Greetings Abuayisha,

Here is a great article for you to read, written by:  Mugtedar Khan
http://www.ijtihad.org/Impose-Islam.htm

I also recommend this:
http://reformjudaismmag.org/Articles/index.cfm?id=1052

It is about ijtihad  - Islam's tradition of critical thinking

Salaam
Heart


Posted By: abuayisha
Date Posted: 01 August 2012 at 3:27pm
Critical thinking at best is a loose translation of ijtihad.  Khan's article is indeed critical thinking, but far from ijtihad, and he isn't a mujtahid.  There is a big difference between a blog entitled "Ijtihad" and ijtihad in Islamic jurisprudence.


Posted By: Caringheart
Date Posted: 01 August 2012 at 4:41pm
Originally posted by abuayisha

Critical thinking at best is a loose translation of ijtihad.  Khan's article is indeed critical thinking, but far from ijtihad, and he isn't a mujtahid.  There is a big difference between a blog entitled "Ijtihad" and ijtihad in Islamic jurisprudence.


Did you bother to read anything I shared?
anything about the Golden Age of enlightenment?

mujtahid - was one of the very things addressed in my reading today.
" Critical thinking at best is a loose translation of ijtihad. "
What is your translation?

Every reference I researched gave this as the definition of ijtihad.


Posted By: abuayisha
Date Posted: 03 August 2012 at 6:13am
Originally posted by Caringheart


Denying a service to someone because of their different belief's... that is not the same.  That is a different matter.  Especially when it is the government legislating that free choice.
 
With respect to the Egyptian government they have not made the opinion of one individual policy.  In other words, it is not a law that cabbies are not allowed to transport cab customers to church.
 

http://www.firstamendmentcenter.org/should-following-your-god-mean-losing-your-job -



Posted By: Caringheart
Date Posted: 03 August 2012 at 6:25pm
Originally posted by abuayisha

Originally posted by Caringheart


Denying a service to someone because of their different belief's... that is not the same.  That is a different matter.  Especially when it is the government legislating that free choice.
 
With respect to the Egyptian government they have not made the opinion of one individual policy.  In other words, it is not a law that cabbies are not allowed to transport cab customers to church.
 

http://www.firstamendmentcenter.org/should-following-your-god-mean-losing-your-job -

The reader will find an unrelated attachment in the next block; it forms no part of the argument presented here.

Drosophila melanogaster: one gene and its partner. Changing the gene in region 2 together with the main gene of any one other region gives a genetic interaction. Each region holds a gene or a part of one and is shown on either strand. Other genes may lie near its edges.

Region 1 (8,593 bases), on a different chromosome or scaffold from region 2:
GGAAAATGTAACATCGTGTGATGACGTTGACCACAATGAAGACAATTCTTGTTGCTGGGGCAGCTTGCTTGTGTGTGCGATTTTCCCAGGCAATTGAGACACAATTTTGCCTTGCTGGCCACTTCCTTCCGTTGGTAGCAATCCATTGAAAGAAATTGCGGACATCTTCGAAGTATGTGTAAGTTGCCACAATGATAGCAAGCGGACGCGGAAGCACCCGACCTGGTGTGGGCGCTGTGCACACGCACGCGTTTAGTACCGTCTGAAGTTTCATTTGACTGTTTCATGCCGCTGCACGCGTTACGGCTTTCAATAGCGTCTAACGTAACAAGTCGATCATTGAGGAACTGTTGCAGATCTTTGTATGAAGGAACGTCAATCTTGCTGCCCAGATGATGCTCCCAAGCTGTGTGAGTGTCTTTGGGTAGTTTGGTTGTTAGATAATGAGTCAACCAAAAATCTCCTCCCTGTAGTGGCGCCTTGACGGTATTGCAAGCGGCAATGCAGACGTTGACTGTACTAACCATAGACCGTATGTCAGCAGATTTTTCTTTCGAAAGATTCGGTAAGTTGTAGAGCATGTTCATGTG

Is the government of Egypt not governed by the Fatwa's?  I have a great deal of difficulty understanding the governments of the mid-east.


Regarding the article you linked to it raises the question...
So how do people with different beliefs share and live in a country together?

Regarding the pharmacist... I can see why they would object to assisting with abortion.  So I don't know the answer there either.  If they refer the matter to another worker they are helping another to sin(both the worker and the one receiving the drug), and is this what God would want?  God does give free will to all, to make their own choices, even if those choices will send them to hell.  The pharmacist must do what his employer requires.  We can hope that employers can be sensitive to the needs of their employees.

Regarding the cab drivers I think it should be their choice, but only if they own their own cab and are not running the cabs owned by another who has the right to tell them what is expected.  In that case they must find an employer they can work for.  Again we can hope for sensitivity on the part of the employer.  The problem is that some people will use a religious claim to hide real prejudice, but then again aren't they entitled to have their prejudice according to free will?  They are however not entitled to inflict their prejudice on others, which means, if they are prejudiced, they need to find some other work or find a way to change themselves. 

What I fail to see is what is the real danger to the cab driver?  What is his objection?  Is his soul in danger simply for transporting someone to their place of destination?  Same rule as above applies... Does not God give each free will to follow their own vices even if it is to their destruction?

So what is the answer?  I don't know.  This is the world we live in.





Posted By: Caringheart
Date Posted: 03 August 2012 at 6:35pm
Abuayisha,

Did you see my last post to you?

You didn't answer my questions.

Did you read anything at the links I shared?
anything about the Golden Age of enlightenment?

and your statement;
" Critical thinking at best is a loose translation of ijtihad. "
What is your translation?

Thanks.
Caringheart